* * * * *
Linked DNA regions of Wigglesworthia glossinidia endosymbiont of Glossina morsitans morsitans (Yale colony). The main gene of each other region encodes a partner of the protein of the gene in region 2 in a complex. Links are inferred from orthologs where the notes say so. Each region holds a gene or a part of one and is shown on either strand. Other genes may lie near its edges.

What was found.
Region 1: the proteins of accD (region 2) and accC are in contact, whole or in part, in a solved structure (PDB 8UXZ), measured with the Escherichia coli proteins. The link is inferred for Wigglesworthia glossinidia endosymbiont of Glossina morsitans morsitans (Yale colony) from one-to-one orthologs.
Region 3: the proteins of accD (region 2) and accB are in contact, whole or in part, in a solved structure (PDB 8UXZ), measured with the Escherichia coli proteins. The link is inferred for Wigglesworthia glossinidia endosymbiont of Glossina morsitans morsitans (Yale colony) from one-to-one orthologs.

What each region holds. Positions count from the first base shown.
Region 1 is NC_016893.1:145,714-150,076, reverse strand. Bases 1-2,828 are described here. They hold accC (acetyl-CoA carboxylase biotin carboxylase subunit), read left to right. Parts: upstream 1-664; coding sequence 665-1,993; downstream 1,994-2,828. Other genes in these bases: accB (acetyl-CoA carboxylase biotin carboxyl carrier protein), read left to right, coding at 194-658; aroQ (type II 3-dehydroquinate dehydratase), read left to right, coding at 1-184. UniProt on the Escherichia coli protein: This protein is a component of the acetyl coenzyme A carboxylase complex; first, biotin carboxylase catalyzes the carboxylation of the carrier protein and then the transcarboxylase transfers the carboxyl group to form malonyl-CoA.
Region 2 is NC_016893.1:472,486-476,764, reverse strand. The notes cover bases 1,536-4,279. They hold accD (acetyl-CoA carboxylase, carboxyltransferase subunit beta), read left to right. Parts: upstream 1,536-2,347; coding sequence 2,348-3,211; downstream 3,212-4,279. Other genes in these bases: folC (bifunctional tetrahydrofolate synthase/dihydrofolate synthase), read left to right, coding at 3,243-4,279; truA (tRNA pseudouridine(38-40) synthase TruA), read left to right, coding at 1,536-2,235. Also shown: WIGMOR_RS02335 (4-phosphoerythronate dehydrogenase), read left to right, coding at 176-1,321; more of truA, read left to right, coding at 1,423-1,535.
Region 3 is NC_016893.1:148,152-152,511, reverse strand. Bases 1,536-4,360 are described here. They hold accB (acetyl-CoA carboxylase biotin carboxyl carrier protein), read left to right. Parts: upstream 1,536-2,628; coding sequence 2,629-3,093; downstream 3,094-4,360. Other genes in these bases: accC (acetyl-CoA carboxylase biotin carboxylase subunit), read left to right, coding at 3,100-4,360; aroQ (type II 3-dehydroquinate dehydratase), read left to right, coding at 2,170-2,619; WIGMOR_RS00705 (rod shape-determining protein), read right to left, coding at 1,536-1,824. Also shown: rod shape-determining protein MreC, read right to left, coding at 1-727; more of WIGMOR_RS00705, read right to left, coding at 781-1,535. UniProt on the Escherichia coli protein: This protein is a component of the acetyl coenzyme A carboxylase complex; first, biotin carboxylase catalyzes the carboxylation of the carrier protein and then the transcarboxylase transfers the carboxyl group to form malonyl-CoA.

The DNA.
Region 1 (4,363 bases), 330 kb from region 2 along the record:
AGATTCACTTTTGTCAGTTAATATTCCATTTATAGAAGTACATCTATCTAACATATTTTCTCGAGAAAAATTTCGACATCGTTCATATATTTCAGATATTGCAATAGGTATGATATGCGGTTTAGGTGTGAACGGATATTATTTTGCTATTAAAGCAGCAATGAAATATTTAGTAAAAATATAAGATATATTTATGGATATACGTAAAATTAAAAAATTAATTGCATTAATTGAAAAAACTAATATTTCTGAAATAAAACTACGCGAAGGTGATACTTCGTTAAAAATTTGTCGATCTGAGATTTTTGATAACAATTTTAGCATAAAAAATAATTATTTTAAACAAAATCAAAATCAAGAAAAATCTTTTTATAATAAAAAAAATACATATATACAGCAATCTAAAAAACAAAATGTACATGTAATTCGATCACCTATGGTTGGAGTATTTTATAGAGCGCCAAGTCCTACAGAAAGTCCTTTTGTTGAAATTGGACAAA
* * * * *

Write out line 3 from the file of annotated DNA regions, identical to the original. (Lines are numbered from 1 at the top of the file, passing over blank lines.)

Region 1: the proteins of accD (region 2) and accC are in contact, whole or in part, in a solved structure (PDB 8UXZ), measured with the Escherichia coli proteins. The link is inferred for Wigglesworthia glossinidia endosymbiont of Glossina morsitans morsitans (Yale colony) from one-to-one orthologs.